LONDON/LOS ANGELES • Nestle has bought a majority stake in California-based Blue Bottle Coffee, marking a first step by the packaged coffee leader into the hipster world of speciality bars that serve high-end, single-origin and cold-brewed coffees.
The world's largest food and drinks company, which owns Nescafe instant coffee and Nespresso brewers, announced the purchase of a 68 per cent stake in Blue Bottle on Thursday without disclosing financial terms.
The price was around US$425 million (S$570 million), according to a source familiar with the matter.
Like last week's purchase of Sweet Earth meatless foods, the deal sees Nestle reaching out to the kind of choosy consumers who are turning away from its mass market brands like Nescafe coffee and Digiorno frozen pizza.
It is the fourth deal this year by new chief executive Mark Schneider, an external hire brought in last year to shake up a conservative Swiss company that had missed its sales targets for four years running.
Nestle and its multinational peers are fighting slower emerging markets, competition from new brands and a shift in consumer tastes away from processed food.
It is also selling its United States confectionery business, which includes brands like Baby Ruth and Butterfinger, as it seeks to transform itself into a "nutrition, health and wellness" company.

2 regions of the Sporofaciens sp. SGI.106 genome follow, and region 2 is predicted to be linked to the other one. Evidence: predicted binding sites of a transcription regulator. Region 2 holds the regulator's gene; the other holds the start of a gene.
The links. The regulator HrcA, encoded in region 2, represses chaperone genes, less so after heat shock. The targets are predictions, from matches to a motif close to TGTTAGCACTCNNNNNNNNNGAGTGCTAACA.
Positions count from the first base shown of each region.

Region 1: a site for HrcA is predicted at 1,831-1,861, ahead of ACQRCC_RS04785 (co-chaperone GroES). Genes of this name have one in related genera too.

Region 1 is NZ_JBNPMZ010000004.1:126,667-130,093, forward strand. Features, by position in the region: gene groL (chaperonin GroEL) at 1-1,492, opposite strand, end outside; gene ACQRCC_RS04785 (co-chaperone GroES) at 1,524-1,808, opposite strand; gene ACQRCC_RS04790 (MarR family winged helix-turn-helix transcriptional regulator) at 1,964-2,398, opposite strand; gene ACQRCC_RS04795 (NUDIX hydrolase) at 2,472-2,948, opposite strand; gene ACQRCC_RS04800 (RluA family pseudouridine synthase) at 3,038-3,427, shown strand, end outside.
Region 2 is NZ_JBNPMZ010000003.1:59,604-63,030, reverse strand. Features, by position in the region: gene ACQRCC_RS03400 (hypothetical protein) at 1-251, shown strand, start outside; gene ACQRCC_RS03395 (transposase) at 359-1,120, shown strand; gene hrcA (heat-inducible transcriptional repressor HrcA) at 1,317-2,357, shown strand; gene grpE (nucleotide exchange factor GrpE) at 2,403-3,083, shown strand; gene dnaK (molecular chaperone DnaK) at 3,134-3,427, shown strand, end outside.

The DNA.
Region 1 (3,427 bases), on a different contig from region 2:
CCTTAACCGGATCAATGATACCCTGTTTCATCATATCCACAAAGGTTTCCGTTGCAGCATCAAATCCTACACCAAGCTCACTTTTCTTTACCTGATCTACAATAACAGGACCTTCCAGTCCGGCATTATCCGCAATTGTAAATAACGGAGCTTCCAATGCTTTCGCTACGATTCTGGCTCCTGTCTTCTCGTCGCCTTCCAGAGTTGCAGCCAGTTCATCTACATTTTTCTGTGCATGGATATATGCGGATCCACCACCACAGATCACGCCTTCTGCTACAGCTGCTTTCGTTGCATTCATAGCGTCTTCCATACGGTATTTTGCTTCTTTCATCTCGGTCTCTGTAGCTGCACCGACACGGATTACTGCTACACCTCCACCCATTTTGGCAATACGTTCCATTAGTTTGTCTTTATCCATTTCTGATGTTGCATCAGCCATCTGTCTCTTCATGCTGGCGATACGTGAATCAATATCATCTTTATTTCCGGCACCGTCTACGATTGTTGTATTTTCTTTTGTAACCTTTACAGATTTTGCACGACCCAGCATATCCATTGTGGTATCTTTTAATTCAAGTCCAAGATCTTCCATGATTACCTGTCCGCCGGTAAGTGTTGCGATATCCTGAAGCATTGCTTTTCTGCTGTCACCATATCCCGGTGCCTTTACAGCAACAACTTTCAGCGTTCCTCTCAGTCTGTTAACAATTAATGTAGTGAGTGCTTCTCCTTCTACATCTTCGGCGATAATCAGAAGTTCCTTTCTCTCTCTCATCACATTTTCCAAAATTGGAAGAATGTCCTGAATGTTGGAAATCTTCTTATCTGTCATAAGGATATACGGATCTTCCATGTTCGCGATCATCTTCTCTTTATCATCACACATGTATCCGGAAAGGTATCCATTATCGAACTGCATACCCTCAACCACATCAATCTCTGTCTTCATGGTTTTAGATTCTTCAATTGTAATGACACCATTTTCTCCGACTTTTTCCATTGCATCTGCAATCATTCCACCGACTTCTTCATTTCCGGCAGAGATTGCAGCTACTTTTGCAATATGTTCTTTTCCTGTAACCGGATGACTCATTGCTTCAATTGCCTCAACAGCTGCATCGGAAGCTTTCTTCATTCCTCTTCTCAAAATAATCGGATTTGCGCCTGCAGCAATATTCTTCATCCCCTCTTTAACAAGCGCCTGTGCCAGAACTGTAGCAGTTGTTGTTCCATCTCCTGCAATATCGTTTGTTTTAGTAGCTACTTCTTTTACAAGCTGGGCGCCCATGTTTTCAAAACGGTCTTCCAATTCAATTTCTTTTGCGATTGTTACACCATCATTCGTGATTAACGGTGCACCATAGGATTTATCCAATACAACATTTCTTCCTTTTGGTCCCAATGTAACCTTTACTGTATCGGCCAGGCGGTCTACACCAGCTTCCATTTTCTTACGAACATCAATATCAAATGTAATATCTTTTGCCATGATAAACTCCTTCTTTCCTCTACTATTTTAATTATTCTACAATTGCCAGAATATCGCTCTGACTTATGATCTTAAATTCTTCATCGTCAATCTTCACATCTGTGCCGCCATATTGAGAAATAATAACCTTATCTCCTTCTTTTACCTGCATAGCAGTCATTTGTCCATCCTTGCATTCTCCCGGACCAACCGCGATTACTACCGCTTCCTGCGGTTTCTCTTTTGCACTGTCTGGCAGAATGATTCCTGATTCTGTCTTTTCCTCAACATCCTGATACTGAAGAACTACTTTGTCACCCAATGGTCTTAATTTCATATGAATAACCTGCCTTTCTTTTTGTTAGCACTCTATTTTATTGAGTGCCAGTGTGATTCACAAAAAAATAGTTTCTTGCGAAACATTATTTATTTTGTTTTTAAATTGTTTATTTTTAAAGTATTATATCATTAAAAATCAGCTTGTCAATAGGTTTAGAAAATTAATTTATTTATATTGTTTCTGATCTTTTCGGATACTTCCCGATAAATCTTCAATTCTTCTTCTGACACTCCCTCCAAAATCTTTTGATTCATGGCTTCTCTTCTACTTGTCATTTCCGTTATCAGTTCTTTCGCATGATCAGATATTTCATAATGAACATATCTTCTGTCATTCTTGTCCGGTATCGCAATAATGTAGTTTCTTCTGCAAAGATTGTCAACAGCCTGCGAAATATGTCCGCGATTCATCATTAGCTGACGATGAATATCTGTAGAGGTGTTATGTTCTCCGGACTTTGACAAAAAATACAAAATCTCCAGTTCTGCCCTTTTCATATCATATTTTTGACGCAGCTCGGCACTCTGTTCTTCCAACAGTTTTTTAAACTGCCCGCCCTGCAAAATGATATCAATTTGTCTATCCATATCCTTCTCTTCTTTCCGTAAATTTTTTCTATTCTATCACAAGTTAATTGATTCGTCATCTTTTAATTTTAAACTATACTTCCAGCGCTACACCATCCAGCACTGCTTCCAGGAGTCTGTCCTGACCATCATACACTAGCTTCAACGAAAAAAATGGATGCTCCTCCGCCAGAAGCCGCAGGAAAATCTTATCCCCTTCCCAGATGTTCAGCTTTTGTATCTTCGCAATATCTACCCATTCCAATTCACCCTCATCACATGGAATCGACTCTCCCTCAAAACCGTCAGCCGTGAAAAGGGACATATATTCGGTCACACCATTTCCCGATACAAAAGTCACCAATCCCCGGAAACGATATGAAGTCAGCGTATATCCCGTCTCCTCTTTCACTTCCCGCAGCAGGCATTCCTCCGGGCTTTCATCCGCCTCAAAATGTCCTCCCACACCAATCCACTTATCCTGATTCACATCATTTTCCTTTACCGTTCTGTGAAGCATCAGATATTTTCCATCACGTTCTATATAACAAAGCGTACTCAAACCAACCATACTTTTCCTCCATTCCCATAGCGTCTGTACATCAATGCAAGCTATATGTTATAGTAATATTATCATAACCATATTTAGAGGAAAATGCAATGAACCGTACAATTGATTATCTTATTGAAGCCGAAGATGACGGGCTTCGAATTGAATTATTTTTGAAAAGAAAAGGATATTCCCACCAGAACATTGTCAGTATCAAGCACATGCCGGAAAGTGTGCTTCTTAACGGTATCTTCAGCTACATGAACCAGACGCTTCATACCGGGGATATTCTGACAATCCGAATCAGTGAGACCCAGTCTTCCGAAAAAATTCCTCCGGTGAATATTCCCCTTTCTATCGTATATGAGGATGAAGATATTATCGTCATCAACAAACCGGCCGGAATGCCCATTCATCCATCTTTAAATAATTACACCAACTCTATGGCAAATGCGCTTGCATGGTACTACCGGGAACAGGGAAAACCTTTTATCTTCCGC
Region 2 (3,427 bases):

Nestle, Europe's biggest company by market value, is under pressure too from activist shareholder Third Point. The US hedge fund announced a US$3.5 billion stake in June and pressed Nestle for actions such as a margin target and divesting its 23 per cent stake in France's L'Oreal.
The US market for coffee drinks has retail sales of US$2.9 billion, according to Euromonitor International, which forecasts it to reach US$4.4 billion by 2021.
"Starbucks has, for a long time, had a virtual lock on this category, but that lead is starting to slip," said Euromonitor analyst Matthew Barry.
Nestle's purchase also comes amid consolidation in the so-called third-wave coffee sector in the US.
This market caters to mostly young, urban customers who have grown up on Starbucks but have progressed to more exotic drinks coaxed from hand-operated espresso machines or non-traditional brewers by expert baristas.
Rival third-wave chains also include Intelligentsia and Stumptown, which were swept up in the recent coffee acquisition spree by privately held JAB Holdings.
Blue Bottle, known for its exotic, micro-lot coffees, has minimalist-style coffee bars in the San Francisco Bay Area, Los Angeles, New York and Tokyo. It expects to have 55 locations by the end of this year, up from 29 last year.
It has raised nearly US$121 million in funding from high-profile investors including Twitter co- founder Ev Williams.
Nestle said Blue Bottle would continue to operate as a standalone entity and current management and employees would retain a minority stake.